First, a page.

This one is dedicated, well, I could just as easily dedicate it to myself, I suppose, but this time it is dedicated to my cousin Gay, whose mother, my Auntie Margaret, died last week. I wrote at some length a while ago about Uncle Ray, and I don't really have anything more to add to that, except to say that this really is the end of an era, as there is now nobody left of that generation on my mother's side of the family. I guess it falls upon us cousins, now, to be the ones that the next generation looks up to. (Not that I have any answers to anything. Maybe the others do.)

(We will, though, choose to ignore the word "ageing" in the song's title. Does Not Mean Us.)

Song of the day (1)

"Deeper Understanding", by Kate Bush.

It's not every day that you get to say "Here's a new Kate Bush song." And I suppose you can't quite say it here, as what this really is is New Kate Bush For Old. Her forthcoming album is a reworking of old material, but what is particularly exciting for this listener is that the two albums that she is revisiting, "The Sensual World" and "The Red Shoes", both appeared at a time when I was not a Kate Watcher. In case you were wondering, I have been a Kate Watcher three times: first, as a not-quite-teenager, completely mesmerised by "Wuthering Heights" and "The Man With The Child In His Eyes"; then during the tail end of the post-punk era, when she gave us her two most necessary albums, "The Dreaming" and, a little later, "Hounds Of Love"; and, prompted (as so often) by Marcello Carlin (best of luck with the book, fella), with her reappearance, after so many years, with "Aerial".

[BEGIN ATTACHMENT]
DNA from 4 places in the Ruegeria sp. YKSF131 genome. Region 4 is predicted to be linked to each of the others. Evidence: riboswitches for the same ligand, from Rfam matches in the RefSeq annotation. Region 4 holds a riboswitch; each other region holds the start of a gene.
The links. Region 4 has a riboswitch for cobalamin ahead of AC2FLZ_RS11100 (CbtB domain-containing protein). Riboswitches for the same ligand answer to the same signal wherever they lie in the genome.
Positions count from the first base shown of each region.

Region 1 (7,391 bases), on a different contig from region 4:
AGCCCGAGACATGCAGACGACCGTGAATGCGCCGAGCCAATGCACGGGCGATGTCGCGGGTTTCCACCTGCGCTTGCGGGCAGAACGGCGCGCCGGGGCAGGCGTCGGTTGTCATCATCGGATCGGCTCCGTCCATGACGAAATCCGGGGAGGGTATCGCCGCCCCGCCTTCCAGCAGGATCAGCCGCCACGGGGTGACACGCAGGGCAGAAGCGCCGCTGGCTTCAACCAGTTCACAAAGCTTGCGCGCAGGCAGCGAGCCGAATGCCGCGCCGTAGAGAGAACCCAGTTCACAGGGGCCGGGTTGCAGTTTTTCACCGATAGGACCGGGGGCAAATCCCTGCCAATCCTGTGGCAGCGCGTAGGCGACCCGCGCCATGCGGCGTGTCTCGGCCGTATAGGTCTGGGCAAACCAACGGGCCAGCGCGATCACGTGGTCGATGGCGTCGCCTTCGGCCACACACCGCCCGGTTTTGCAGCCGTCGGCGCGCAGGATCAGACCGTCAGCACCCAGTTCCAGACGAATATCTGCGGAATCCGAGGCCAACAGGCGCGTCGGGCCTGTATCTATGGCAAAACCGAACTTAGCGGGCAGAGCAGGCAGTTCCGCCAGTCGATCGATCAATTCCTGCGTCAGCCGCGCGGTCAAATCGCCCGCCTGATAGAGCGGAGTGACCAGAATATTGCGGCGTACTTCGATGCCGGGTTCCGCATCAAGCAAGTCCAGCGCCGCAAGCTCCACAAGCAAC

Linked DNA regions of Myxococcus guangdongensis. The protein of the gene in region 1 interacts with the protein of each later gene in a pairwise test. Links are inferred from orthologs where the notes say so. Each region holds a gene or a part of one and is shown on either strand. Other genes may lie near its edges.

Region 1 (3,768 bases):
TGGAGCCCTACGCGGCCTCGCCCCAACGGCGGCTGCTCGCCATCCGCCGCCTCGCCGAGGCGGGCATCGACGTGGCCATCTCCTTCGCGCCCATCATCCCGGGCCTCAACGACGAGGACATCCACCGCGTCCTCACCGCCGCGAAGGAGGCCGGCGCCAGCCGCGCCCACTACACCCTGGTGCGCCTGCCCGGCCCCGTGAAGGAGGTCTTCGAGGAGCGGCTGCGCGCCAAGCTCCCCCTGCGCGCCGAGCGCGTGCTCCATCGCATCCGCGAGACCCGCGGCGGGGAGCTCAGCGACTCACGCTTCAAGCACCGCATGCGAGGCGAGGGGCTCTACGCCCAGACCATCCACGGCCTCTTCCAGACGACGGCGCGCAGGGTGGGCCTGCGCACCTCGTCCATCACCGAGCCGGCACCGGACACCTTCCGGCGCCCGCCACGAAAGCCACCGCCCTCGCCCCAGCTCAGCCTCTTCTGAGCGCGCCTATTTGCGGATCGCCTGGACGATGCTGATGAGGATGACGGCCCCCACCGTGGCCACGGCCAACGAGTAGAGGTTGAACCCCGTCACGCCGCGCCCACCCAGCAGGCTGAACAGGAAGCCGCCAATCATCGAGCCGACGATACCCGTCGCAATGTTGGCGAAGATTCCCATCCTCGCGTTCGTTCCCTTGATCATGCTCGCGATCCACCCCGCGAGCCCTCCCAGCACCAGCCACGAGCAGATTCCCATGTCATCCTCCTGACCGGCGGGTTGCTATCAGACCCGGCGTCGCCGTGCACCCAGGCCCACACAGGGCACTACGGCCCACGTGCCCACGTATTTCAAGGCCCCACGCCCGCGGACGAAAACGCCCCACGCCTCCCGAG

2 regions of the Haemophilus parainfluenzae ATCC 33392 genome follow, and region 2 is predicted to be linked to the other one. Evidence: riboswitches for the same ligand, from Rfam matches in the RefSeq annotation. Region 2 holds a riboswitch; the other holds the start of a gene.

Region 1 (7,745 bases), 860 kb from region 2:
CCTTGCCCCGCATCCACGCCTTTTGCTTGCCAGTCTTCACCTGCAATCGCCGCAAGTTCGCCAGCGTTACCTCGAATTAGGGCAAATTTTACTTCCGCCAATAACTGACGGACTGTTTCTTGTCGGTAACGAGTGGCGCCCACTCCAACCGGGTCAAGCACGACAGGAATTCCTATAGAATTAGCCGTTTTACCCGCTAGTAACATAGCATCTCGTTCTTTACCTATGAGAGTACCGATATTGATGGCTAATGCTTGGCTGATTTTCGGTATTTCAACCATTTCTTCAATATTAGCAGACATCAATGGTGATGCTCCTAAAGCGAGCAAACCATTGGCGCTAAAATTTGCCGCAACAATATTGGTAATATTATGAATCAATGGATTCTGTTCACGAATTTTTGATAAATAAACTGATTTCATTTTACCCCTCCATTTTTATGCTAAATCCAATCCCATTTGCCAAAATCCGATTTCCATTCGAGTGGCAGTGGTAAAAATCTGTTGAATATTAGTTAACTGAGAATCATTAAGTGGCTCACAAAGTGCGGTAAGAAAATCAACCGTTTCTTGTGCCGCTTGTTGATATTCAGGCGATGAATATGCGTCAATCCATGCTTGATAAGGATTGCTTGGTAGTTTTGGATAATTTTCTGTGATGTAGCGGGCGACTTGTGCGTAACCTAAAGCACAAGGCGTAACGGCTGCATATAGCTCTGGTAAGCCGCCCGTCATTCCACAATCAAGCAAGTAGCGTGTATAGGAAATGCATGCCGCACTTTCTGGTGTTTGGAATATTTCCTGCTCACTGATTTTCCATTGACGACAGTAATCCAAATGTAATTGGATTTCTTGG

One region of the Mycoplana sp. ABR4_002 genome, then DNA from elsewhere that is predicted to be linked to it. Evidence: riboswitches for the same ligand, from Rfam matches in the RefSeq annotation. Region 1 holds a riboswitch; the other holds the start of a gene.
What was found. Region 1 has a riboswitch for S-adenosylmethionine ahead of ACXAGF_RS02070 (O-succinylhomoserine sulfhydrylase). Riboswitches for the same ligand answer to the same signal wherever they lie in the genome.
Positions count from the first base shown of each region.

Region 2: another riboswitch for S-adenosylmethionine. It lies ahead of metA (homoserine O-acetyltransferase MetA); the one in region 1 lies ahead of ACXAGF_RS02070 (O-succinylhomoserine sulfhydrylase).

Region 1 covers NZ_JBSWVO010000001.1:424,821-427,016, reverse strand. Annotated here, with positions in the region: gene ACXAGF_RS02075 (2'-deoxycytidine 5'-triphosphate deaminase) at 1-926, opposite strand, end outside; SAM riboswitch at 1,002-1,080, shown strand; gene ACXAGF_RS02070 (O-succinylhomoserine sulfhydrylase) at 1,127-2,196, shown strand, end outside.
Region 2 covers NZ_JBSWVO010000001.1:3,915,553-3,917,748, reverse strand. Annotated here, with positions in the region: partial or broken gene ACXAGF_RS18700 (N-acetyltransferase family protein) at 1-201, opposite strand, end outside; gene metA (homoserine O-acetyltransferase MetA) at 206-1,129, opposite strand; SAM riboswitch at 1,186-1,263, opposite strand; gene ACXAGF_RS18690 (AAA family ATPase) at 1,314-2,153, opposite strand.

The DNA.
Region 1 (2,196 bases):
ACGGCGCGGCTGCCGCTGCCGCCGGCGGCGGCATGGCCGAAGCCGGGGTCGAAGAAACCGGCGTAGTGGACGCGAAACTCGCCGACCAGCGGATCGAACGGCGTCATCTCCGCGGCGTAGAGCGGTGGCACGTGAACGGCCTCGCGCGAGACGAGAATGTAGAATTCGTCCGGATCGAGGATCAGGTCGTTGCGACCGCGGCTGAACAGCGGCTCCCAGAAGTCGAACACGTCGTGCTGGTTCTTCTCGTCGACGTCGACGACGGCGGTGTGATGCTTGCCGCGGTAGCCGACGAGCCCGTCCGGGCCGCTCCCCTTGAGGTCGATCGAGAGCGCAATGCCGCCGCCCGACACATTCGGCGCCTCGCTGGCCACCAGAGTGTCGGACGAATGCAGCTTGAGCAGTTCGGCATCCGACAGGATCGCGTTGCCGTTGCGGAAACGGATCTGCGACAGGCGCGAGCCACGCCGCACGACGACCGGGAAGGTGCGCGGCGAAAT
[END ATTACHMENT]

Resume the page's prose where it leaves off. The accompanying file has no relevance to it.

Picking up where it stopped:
So, for all intents and purposes, these are (for me) new Kate Bush songs, and if this one is any indication I don't feel I am missing anything by not having the comparison points of the old versions. It's just plain good.

(Listen, particularly, around the four-minute mark, with Mick Karn's timeless bass playing, the swirling electric piano, is that an auto-tuned harmonica?, and Kate's voice getting a bit feral on us. She is, I think this record makes clear, a little bit mad, and a little bit genius. (And the latter is not a word we toss around lightly in these parts.))

Wednesday, April 06, 2011

Laughing Clowns times two

Found a link to these high-quality live Clowns tunes on the Prince Melon website. This is living.

"Everything That Flies":

"Come One, Come All":

Tuesday, April 05, 2011

YouTube of the day

"Safety Net", by The Shop Assistants.

This song is as strong a blast of fresh air today as it was 25 years ago.

I actually saw someone wearing one of those Boy George caps the other day. I guess everything comes back.